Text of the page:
Mike Morgan and Chris Olds win 2019 Iron Dog again
The 2019 Iron Dog is in the history books and the winners are Mike Morgan of Nome and his Team 10 partner Chris Olds of Eagle River.
Last year they won by just over four minutes and this year they managed to stretch the margin of victory to 21 minutes, winning in a trail time of 34 hours, 27 minutes and 31 seconds. Their race from Deshka Landing in Willow to Nome and to Fairbanks was as smooth and trouble free as could be. They had no mechanical issues with their Polaris sleds and no crashes.
But the weather conditions were far from perfect.
“The first day we battled some really nasty snow conditions,” said Mike Morgan in an interview in the Nome Public Works garage on Wednesday. “From Willow all the way to McGrath it was really snowing hard for most of the way. We were just not able to see anything. Plus we started at the back of the pack. We had to deal with traffic and getting into the fuel stops and having to wait for pumps. We were racing teams to the gas pumps, trying to get around them so we’re not held up.”
He said it’s tough to pass in the tight trees and sometimes there’s nowhere to pass. But slower teams were good about moving out of the way to let them by. “I thank everybody for that,” he said.
On the first day all went well and they made good time with no issues. On the second day they were battling with a couple of teams. “We battled with Team 20 and Team 6. And then Team 14 started catching up. It’s been a real tight race and has really kept us on our toes.”
They made it all the way to Kaltag, another 350-mile day. After an eight-hour layover they left in the middle of the night for Unalakleet and had a good run there as well. “There’s lots of snow everywhere so that’s really helping things, kind of cushions the hard hits. This year is definitely faster. The trail is as fast as I’ve ever seen it from Unalakleet to here. There’s a lot of snow and it’s smooth.”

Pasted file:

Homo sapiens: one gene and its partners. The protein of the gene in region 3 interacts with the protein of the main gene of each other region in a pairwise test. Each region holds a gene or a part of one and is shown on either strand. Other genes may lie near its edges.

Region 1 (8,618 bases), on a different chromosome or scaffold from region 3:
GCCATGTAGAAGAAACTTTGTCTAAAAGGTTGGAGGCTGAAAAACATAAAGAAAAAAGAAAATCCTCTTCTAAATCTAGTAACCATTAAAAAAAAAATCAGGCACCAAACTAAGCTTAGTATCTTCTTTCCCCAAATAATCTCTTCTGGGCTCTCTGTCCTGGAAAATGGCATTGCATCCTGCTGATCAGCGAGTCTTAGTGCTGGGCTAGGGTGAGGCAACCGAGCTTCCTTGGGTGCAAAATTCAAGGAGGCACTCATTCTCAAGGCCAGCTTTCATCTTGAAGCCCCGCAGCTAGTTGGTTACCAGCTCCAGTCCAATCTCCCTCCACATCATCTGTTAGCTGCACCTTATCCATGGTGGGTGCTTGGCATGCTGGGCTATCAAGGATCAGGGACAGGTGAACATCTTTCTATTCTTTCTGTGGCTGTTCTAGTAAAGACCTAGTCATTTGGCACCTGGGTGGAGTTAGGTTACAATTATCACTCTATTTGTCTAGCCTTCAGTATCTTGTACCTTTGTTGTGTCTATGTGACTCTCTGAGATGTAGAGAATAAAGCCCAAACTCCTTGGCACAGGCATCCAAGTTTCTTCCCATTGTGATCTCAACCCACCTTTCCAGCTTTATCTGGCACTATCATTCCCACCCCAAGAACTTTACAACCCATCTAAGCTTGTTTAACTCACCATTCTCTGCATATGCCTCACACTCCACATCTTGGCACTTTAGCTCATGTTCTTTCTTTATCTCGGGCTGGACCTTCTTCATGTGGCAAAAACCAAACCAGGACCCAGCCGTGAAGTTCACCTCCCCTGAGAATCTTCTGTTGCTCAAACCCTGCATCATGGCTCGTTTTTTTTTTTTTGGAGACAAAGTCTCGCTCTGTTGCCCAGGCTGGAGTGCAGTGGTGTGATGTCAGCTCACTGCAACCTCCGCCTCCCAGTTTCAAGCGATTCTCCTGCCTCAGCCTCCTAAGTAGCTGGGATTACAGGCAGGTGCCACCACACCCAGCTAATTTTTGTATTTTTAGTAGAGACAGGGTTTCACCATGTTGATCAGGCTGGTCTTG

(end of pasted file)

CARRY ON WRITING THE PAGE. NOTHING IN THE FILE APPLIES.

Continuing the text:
The Nugget asked if Nome-Golovin would be fast this year.
“It’s hard to predict because the weather changes so fast up here,” he replied. “It’s hard to say what it’s going to do. But if the Nome-Golovin race was yesterday it would have been close to a record year. It’s the fastest I’ve ever seen it. There’s so much snow in those creek crossings you can pretty much hold it full throttle in and out of them.”
They arrived in Nome on Tuesday afternoon to be greeted by friends and relatives and then headed for the garage. Morgan said they were looking at a little preventative maintenance. The plan was to keep it under five minutes. On the clock they were finished in 4:29.
Their Polaris Indy XC sleds looked like they’d just come off the showroom floor and the riders were just as fresh looking. Most of the riders reported minimal trouble but there were several teams doing serious repair work in the garage. By the halfway point in Nome eight teams had scratched.
At the restart in Nome on Thursday morning the snow was flying and the wind was blowing hard. Team 10 was at the trailhead early and at 8 a.m. they launched into the storm. It looked like it was going to be a tough ride. Asked about it after the finish of the race, Morgan replied that they actually had a good run that day. They lost time outside of Elim because they were breaking trail in the hills between Elim and Golovin. “But other than that we just kept our heads in the game and rode a clean race all the way to Fairbanks,” he said.
The Nugget asked if they saw other teams on the way back to Fairbanks.
“Actually going to into Koyuk Team 6 passed us and we just kept the pressure on them,” said Morgan. “Chris’ machine was just a touch faster than both of those guys so we had our radio communication and I told Chris to jump ahead and cut those guys off at the gas pump in Koyuk. So he took off and one of those guys ended up having a clutch issue right outside of Koyuk so we got by them and got to the gas pumps before them. Once we left Koyuk we never saw anybody again after that.”